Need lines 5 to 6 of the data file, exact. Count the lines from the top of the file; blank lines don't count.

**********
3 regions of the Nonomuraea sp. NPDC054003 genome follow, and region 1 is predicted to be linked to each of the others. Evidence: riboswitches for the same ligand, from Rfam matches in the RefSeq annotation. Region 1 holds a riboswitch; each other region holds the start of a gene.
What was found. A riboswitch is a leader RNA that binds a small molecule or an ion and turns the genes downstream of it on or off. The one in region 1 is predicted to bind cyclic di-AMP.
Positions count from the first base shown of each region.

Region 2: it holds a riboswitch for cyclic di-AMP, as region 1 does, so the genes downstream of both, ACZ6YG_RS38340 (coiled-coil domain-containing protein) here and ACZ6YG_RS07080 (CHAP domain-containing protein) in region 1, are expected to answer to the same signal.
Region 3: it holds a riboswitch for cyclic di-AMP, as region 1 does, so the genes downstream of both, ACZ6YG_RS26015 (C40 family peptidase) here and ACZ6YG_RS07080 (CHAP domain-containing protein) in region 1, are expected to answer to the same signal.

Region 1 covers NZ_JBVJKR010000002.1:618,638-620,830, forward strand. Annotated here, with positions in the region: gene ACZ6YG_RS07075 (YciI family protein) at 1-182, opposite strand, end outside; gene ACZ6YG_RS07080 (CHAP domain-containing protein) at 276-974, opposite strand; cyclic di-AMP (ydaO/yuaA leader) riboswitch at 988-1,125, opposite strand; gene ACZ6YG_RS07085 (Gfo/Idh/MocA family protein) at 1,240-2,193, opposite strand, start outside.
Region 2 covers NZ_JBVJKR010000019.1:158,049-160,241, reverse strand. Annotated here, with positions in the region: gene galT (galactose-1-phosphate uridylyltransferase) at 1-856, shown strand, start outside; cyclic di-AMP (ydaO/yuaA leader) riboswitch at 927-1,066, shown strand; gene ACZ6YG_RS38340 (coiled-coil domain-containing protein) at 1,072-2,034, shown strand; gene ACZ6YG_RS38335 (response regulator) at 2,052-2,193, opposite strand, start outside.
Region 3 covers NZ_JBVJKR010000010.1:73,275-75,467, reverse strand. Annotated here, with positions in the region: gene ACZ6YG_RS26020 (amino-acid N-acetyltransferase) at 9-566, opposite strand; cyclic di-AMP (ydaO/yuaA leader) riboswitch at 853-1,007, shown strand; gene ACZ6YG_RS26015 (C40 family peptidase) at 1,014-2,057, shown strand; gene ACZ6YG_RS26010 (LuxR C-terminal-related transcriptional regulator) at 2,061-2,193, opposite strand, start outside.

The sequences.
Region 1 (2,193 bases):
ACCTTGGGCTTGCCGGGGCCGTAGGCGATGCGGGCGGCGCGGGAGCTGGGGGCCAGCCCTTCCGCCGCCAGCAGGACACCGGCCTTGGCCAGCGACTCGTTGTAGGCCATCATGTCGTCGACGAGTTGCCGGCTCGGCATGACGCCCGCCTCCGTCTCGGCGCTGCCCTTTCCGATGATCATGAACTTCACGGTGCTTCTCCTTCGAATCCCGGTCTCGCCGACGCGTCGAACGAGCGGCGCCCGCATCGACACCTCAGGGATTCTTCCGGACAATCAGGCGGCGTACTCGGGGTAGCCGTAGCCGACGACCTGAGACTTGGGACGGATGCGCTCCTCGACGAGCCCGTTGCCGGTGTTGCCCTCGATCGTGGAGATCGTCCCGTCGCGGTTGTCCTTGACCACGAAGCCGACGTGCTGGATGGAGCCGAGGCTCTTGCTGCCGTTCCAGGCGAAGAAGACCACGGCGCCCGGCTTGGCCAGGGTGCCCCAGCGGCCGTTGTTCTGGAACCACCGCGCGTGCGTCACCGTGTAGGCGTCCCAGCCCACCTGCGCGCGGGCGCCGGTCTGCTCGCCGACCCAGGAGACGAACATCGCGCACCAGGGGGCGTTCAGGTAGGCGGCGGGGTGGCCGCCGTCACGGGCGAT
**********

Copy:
Region 3: it holds a riboswitch for cyclic di-AMP, as region 1 does, so the genes downstream of both, ACZ6YG_RS26015 (C40 family peptidase) here and ACZ6YG_RS07080 (CHAP domain-containing protein) in region 1, are expected to answer to the same signal.

Region 1 covers NZ_JBVJKR010000002.1:618,638-620,830, forward strand. Annotated here, with positions in the region: gene ACZ6YG_RS07075 (YciI family protein) at 1-182, opposite strand, end outside; gene ACZ6YG_RS07080 (CHAP domain-containing protein) at 276-974, opposite strand; cyclic di-AMP (ydaO/yuaA leader) riboswitch at 988-1,125, opposite strand; gene ACZ6YG_RS07085 (Gfo/Idh/MocA family protein) at 1,240-2,193, opposite strand, start outside.